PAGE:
Maintaining and Enhancing Your Mental Health and Well-Being During the Novel Coronavirus Disease (COVID-19) Outbreak
How To Manage Stress and Anxiety During the COVID-19 Outbreak
Taking care of your well-being, including your mental health, is essential during this time. Everyone reacts differently to stressful situations. Many people may experience stress, fear, anxiety, or feelings of depression. This is normal. There are things that you can do to manage your stress and anxiety:
- Exercise regularly, try to eat well-balanced meals, and get plenty of sleep.
- Limit alcohol.
- Practice breathing exercises and/or meditation. VA has many free mental health apps for Veterans.
- Take breaks from the news (see below for tips).
- Stay connected with others while practicing social distancing (see below for tips).
- Participate in activities or hobbies that you enjoy, or learn a new one.
- Keep your current mental health appointments. VA offers both video and phone telemental health options that do not require you to go to your closest facility in-person should you have a medical concern or need to follow specific social distancing guidelines in your community.
- Learn ways to connect with VA providers using telehealth options and schedule or reschedule your appointment online. If you are requesting a new mental health appointment, please call your local VA and they will work to arrange an appointment for you. If you need same day access for mental health services, call your local VA to request this and you will be connected to care.
Also, see these great resources on managing stress and anxiety related to COVID-19:
- Moving Forward
- National Center for PTSD Guidance on Managing Stress
- CDC Guidance on COVID19 Mental Health Support
Avoid Too Much Exposure to News
Take breaks from watching, reading, or listening to news stories. It can be upsetting to hear about the crisis and see images repeatedly. If you feel anxious or stressed from the information, struggle to turn off the TV or log off of social media, or have trouble sleeping, you might want to limit the amount and type of news you are viewing. Try to do enjoyable activities, return to normal life as much as possible, and check for updates between breaks.
During times of social distancing, it is normal to have increased feelings of loneliness, sadness, fear, or anxiety. It is important for everyone to stay connected. Here are some ways to feel more connected:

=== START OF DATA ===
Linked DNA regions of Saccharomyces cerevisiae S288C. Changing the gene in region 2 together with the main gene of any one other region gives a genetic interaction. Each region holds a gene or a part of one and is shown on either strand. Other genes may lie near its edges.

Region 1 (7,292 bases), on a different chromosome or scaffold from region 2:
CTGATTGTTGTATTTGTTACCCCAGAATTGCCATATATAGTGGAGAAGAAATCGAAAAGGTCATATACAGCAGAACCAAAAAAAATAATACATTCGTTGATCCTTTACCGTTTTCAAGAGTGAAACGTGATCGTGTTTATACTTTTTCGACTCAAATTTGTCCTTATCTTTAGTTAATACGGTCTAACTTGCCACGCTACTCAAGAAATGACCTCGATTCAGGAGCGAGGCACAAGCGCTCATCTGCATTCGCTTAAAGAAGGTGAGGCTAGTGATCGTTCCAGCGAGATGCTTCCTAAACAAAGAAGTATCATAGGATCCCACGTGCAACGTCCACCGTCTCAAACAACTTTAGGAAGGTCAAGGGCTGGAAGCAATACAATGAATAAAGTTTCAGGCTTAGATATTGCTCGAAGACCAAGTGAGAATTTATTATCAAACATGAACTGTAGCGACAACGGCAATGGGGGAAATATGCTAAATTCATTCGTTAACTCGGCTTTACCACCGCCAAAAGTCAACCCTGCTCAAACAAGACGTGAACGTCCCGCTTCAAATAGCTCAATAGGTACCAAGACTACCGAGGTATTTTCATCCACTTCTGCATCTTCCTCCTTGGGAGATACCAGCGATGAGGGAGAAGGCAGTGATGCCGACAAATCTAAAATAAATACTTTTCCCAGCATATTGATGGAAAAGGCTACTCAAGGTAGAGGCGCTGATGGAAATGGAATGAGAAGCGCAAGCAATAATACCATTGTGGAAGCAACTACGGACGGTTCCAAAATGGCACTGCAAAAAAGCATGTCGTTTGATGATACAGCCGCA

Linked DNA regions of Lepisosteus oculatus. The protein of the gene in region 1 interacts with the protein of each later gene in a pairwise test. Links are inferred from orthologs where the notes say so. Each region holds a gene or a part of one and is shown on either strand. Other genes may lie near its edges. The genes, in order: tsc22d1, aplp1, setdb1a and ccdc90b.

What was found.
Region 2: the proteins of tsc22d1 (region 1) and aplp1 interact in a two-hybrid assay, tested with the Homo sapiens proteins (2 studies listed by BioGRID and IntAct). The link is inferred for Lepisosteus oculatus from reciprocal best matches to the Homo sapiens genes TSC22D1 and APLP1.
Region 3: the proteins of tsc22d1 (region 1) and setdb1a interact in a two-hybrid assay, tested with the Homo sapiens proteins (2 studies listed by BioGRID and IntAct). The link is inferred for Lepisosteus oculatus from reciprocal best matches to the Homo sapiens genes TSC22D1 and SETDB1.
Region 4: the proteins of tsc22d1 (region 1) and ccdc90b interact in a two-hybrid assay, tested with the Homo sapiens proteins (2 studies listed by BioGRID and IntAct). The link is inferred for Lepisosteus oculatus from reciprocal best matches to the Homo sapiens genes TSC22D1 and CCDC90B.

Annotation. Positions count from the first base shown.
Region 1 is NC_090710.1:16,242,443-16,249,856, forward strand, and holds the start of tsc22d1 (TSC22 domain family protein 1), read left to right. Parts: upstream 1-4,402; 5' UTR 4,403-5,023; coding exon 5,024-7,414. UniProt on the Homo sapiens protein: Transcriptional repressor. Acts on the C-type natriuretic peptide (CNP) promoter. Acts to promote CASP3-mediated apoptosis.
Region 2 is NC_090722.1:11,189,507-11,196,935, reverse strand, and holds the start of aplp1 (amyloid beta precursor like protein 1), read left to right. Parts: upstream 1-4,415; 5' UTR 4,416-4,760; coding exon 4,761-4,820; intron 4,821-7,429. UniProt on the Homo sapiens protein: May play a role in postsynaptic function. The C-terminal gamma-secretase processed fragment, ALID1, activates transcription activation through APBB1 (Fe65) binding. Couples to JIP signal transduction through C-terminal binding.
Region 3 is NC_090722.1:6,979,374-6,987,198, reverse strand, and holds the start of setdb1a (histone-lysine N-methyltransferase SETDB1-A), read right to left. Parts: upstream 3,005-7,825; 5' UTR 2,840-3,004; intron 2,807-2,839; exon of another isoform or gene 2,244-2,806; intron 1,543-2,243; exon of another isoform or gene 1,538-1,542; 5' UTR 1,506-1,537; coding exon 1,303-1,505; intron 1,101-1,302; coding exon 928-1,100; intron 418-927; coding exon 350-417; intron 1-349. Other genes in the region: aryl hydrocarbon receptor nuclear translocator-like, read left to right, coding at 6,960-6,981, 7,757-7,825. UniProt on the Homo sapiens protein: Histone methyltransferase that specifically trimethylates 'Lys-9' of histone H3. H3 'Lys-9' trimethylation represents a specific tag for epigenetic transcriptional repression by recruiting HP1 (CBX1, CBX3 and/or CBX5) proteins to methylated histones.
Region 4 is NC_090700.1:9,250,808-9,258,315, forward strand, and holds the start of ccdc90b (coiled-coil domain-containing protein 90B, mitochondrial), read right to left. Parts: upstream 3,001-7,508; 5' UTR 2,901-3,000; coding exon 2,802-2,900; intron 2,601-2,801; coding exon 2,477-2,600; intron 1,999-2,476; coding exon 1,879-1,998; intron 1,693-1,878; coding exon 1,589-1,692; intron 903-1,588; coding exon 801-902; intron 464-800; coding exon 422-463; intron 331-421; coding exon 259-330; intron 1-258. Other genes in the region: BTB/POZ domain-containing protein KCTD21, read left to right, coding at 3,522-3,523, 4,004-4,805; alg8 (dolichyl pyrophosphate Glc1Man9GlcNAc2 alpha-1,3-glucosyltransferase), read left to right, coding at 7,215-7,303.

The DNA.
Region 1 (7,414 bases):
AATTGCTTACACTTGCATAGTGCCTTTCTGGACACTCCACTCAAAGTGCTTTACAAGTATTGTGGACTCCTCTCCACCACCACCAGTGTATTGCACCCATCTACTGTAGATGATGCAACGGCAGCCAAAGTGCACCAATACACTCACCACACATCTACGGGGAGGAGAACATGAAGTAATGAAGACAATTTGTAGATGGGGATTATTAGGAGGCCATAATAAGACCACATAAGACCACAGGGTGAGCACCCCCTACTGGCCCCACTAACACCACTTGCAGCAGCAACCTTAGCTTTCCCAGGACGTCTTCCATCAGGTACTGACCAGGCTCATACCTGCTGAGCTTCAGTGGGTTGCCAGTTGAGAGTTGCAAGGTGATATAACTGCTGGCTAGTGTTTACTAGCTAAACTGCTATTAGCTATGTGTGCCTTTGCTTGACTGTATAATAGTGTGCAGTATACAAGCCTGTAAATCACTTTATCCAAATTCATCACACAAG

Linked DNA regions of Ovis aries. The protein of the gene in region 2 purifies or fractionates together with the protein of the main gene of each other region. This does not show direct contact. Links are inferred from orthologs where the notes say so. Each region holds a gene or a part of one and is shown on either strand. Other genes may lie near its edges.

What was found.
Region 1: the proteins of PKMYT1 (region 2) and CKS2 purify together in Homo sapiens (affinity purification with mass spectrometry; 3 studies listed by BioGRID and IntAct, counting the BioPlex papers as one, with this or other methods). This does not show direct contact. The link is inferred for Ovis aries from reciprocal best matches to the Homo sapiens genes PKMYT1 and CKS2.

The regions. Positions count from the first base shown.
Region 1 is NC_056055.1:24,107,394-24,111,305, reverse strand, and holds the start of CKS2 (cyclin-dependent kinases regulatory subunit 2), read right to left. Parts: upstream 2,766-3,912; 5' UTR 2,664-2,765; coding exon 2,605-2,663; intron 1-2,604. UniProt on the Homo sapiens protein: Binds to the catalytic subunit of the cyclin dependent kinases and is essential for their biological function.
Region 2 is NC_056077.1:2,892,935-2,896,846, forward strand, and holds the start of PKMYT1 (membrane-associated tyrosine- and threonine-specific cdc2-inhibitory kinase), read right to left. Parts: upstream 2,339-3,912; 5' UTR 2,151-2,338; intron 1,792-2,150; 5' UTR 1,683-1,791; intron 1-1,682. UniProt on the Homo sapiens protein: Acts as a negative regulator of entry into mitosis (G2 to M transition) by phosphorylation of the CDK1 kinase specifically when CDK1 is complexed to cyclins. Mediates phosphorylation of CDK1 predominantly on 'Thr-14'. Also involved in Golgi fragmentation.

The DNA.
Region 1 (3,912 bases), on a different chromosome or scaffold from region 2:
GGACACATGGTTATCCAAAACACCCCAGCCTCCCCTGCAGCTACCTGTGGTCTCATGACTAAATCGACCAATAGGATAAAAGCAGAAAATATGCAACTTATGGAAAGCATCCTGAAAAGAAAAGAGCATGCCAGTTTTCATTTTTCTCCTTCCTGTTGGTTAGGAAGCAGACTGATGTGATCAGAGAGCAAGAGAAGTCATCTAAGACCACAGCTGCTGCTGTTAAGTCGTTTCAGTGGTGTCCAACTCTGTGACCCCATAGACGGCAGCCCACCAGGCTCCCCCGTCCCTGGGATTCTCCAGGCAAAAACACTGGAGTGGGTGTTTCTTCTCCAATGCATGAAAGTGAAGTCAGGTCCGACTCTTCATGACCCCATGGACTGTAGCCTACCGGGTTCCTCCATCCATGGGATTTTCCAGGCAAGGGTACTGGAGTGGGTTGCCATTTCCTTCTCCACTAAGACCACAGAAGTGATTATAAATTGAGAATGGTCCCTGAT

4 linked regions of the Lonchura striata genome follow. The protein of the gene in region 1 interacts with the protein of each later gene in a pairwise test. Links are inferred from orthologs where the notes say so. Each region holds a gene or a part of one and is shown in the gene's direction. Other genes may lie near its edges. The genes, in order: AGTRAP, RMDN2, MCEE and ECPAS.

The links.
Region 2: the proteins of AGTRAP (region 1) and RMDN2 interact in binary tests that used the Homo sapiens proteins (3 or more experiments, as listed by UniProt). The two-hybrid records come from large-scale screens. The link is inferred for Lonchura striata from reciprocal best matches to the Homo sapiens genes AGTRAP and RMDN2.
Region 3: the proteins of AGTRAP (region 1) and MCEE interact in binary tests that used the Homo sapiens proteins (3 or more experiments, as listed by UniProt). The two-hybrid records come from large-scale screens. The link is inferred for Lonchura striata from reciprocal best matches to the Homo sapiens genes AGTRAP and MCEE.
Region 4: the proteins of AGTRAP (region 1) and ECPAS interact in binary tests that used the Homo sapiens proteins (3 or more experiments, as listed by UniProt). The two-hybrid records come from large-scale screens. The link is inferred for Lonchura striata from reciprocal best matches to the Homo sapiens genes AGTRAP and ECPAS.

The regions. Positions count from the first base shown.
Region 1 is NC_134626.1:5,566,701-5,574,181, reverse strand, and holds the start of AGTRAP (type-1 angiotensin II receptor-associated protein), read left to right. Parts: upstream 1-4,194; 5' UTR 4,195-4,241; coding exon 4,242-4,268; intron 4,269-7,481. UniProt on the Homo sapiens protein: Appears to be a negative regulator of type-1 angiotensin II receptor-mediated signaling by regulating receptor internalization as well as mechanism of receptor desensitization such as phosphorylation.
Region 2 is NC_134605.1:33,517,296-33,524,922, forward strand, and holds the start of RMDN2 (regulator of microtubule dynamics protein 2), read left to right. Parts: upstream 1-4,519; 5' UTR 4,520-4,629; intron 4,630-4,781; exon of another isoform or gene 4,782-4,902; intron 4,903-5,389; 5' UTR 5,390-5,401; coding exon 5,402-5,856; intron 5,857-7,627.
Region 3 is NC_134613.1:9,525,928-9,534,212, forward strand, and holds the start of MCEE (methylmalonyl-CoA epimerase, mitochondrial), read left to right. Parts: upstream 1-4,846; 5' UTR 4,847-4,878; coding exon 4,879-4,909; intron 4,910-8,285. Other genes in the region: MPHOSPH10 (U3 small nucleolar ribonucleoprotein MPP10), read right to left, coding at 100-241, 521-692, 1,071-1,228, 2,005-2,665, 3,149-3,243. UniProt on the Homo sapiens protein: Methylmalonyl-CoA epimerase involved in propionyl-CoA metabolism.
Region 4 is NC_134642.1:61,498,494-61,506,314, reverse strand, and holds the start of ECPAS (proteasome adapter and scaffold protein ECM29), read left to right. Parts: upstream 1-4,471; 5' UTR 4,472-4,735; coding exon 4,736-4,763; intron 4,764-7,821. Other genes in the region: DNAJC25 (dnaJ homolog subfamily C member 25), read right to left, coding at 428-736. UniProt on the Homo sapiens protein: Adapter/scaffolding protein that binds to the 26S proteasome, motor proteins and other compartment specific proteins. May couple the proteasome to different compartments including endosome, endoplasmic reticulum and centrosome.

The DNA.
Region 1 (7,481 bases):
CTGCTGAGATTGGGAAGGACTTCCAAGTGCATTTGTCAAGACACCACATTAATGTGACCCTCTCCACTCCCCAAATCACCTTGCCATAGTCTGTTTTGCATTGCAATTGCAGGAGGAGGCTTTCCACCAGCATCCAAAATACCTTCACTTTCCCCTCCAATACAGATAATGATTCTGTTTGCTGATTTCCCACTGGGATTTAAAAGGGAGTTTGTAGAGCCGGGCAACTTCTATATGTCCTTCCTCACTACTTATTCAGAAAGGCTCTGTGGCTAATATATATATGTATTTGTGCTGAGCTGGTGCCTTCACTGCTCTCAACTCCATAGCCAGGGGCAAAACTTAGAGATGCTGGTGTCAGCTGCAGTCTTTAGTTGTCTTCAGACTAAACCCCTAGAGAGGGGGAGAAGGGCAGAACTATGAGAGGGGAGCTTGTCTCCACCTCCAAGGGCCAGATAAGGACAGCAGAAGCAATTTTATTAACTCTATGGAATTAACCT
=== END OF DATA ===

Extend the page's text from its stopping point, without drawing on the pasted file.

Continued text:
- Seek support from family, friends, mentors, clergy, and those who are in similar circumstances. While face-to-face communication may be difficult, be flexible and creative using phone, email, text messaging, and video calls. Sign up or join a virtual social network that includes service members and Veterans.
- Keep in touch with fellow Veterans and assist them in navigating this new environment if they are having a hard time. Teach them how to use VA Video Connect through the VA mobile app store as VA increases virtual health and mental health appointment availability.
- As a Veteran, you have been uniquely trained in emergency response situations. Your resilience and strength can assist others during these times. Connection can also happen when you give back to your community by sharing your expertise and support with family, friends, and neighbors through acts of kindness and volunteer opportunities which will arise.
- Stay engaged with VA information as it becomes available so you can continue to maintain your health. VA's Novel Coronavirus Disease (COVID-19) webpage has the most current information and VA's Coronavirus FAQs page provides answers to many important questions.
- Stay connected of Coronavirus information as it becomes available by visiting the CDC's Coronavirus page.
- Stay up-to-date on what the federal government is doing in response to the pandemic at the USA.gov page.